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FREE Shipping On Orders Over $399*


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9656 Bujacich Rd NW
Bldg E, Ste A
Gig Harbor, WA 98332

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Inswing Vs. Outswing and Left Hand/Right Hand: Door Terminology 101

Two of the aspects of buying a door that get confusing: door handing and inswing/outswing. Homeowners often find these terms intimidating, and to make matters worse, there is no industry standard (other companies use terms like "right hand reverse" instead of "right hand outswing). So here is a guide to understanding what these terms mean, and how to choose the best combination for your door.  

What is a right-hand vs. left-hand door? 

This terminology is confusing! The simplest way to figure this out is to stand in the door opening with your back to where the hinges are. If the door opens to your right hand side, it's a right hand door. If it opens to your left, it is a left hand door. 

What is inswing vs. outswing? 

This refers to the direction the door swings when opened. An inswing door swings into the room or house, while an outswing door swings out of the room or house.

Depending on the layout of the home or room, an inswing door might take up valuable floor space inside, and this is especially the case in corners or hallways with cabinet doors or other storage space. Meanwhile an exterior outswing door might interfere with things like pathways, patios, or landscaping. Here's a handy drawing to help you visualize the different inswing/outswing and door handing combinations for entry doors. 

drawing of the four different inswing/outswing and handing combinations

Is an inswing entry door or outswing entry door better for security?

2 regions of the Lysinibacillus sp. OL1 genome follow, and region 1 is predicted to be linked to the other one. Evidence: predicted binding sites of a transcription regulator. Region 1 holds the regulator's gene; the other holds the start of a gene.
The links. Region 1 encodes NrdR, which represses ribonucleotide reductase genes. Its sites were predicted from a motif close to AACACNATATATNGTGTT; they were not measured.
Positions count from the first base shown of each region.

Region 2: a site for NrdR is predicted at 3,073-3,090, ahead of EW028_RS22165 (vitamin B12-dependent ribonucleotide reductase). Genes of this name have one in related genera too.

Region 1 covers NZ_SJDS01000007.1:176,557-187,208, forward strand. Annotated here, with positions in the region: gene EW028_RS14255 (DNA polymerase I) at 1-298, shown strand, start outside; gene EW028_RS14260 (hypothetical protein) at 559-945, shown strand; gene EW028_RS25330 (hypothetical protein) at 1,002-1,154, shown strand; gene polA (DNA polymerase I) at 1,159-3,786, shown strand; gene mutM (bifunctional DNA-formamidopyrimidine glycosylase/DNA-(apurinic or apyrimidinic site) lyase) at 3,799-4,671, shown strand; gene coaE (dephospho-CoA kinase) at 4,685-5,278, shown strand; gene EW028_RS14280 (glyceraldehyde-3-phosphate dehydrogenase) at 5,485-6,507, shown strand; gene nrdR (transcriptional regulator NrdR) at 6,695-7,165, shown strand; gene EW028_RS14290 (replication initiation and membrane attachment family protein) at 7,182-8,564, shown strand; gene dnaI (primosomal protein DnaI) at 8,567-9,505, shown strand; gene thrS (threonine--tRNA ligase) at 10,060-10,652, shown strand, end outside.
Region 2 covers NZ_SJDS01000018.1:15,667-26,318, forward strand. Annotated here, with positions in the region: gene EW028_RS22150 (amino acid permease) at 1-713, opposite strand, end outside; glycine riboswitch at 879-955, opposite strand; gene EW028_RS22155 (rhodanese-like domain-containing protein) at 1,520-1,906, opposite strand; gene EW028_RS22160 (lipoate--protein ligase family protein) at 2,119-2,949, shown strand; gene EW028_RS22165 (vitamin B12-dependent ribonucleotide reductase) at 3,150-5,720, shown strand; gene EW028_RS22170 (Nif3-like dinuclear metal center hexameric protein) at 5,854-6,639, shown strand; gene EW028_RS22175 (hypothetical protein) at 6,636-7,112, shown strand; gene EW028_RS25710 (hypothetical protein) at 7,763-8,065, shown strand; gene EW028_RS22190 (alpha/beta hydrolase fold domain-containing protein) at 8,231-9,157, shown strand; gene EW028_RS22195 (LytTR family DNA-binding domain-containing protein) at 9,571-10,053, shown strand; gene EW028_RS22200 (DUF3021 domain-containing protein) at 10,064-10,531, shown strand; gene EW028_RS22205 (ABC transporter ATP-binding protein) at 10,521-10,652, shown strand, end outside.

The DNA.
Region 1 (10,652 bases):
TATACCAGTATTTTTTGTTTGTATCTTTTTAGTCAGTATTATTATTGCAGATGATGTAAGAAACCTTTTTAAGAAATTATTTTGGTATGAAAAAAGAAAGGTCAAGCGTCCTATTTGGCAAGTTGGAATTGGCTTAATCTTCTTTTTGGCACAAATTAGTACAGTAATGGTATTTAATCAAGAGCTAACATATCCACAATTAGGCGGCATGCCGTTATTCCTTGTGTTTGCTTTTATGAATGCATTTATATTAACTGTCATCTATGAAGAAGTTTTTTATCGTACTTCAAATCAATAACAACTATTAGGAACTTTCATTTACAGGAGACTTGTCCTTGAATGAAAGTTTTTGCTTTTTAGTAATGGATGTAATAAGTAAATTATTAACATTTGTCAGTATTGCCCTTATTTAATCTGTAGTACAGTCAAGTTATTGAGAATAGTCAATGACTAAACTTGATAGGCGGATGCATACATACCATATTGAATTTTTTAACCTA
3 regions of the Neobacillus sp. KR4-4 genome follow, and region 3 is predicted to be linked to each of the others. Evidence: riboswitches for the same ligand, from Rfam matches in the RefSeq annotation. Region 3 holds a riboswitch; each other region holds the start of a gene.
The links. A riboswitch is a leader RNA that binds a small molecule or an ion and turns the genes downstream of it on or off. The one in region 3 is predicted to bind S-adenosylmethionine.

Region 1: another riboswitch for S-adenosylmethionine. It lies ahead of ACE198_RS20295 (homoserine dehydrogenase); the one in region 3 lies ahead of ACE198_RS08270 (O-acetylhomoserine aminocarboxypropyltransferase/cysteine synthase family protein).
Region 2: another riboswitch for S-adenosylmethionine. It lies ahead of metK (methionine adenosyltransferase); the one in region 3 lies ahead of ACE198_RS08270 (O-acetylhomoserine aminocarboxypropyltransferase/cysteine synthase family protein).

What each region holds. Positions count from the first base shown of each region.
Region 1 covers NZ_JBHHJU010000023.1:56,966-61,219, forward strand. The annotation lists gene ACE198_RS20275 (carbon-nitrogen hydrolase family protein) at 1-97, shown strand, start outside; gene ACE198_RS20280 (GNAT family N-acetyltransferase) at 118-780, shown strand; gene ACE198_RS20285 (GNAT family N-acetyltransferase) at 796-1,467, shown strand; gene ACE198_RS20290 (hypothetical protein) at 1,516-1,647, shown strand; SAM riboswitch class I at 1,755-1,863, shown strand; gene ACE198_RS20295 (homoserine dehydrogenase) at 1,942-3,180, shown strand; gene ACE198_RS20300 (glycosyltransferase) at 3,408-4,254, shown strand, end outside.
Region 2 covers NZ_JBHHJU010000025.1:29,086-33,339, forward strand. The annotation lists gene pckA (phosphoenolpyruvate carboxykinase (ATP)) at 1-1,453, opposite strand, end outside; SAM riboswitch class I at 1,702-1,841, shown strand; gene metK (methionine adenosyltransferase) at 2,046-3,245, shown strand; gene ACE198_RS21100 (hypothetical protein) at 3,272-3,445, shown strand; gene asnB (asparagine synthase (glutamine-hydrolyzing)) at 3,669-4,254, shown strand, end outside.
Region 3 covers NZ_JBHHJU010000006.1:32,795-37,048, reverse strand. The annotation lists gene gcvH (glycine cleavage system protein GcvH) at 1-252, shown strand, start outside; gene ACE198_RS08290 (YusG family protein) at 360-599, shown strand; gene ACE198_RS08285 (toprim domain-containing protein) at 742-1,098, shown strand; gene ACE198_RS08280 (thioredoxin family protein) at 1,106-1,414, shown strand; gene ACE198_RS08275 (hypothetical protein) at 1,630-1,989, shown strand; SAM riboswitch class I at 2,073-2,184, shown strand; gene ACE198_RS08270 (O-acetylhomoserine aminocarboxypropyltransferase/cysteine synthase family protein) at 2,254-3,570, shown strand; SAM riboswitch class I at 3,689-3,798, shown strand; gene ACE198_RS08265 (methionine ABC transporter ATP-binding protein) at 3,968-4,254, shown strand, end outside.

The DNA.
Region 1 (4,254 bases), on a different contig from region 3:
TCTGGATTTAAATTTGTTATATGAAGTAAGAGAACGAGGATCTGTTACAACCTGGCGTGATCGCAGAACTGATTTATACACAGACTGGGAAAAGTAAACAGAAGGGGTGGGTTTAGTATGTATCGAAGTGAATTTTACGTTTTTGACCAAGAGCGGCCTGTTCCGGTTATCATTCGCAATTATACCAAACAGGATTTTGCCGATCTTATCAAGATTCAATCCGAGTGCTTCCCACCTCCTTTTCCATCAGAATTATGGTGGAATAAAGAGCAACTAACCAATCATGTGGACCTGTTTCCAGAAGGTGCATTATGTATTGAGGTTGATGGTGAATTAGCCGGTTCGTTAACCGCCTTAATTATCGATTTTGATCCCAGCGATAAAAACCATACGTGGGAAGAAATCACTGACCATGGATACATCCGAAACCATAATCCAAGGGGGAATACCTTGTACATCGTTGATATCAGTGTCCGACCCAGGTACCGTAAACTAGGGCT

You might imagine that outswing doors are more secure against break-ins since it's harder to kick them in. However, the hinges for outswing doors are on the outside, which can be a potential security risk unless security pins or non-removable hinge pins are used. Inswing entry doors are more secure overall, which is why we recommend them. 

Which door swing direction is better for guarding against extreme weather?

For homes in areas prone to severe weather, like hurricanes, outswing doors might be preferred since they can better resist wind force pushing against them. However, the threshold and sealing for outswing doors need to be designed well to prevent water damage. A white oak threshold like the ones we use for our doors prevents water damage because it's smooth, so water can run off of it rather than pooling underneath the door and seeping into the door jamb. 

A Note About Building Codes and Regulations

Some local building codes have regulations on door swing directions, especially for exterior doors, due to safety and emergency egress concerns. Check your local building codes before replacing an entry door. 

We made a quick little explainer video with demonstrations for both concepts. This way you can order a door online with confidence!

 Watch the video here:



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